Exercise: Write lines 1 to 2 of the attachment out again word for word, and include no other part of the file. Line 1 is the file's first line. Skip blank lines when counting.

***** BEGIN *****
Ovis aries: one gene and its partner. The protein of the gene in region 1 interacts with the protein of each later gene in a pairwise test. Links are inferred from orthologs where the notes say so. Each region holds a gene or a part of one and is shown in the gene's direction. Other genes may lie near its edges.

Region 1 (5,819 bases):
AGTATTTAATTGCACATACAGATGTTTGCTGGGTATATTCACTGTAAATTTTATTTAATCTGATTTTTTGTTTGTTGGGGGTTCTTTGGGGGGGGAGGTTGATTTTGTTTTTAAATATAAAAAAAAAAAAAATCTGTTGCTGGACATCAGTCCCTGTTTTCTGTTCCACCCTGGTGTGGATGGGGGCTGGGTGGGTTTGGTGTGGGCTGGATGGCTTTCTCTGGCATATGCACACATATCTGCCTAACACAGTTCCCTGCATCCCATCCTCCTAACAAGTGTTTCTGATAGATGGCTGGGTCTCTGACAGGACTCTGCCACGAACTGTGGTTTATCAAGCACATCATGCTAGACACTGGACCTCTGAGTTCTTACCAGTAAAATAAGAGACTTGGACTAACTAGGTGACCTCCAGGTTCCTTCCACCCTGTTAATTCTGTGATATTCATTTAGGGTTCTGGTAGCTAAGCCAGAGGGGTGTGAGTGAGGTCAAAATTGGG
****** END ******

Ovis aries: one gene and its partner. The protein of the gene in region 1 interacts with the protein of each later gene in a pairwise test. Links are inferred from orthologs where the notes say so. Each region holds a gene or a part of one and is shown in the gene's direction. Other genes may lie near its edges.

Region 1 (5,819 bases):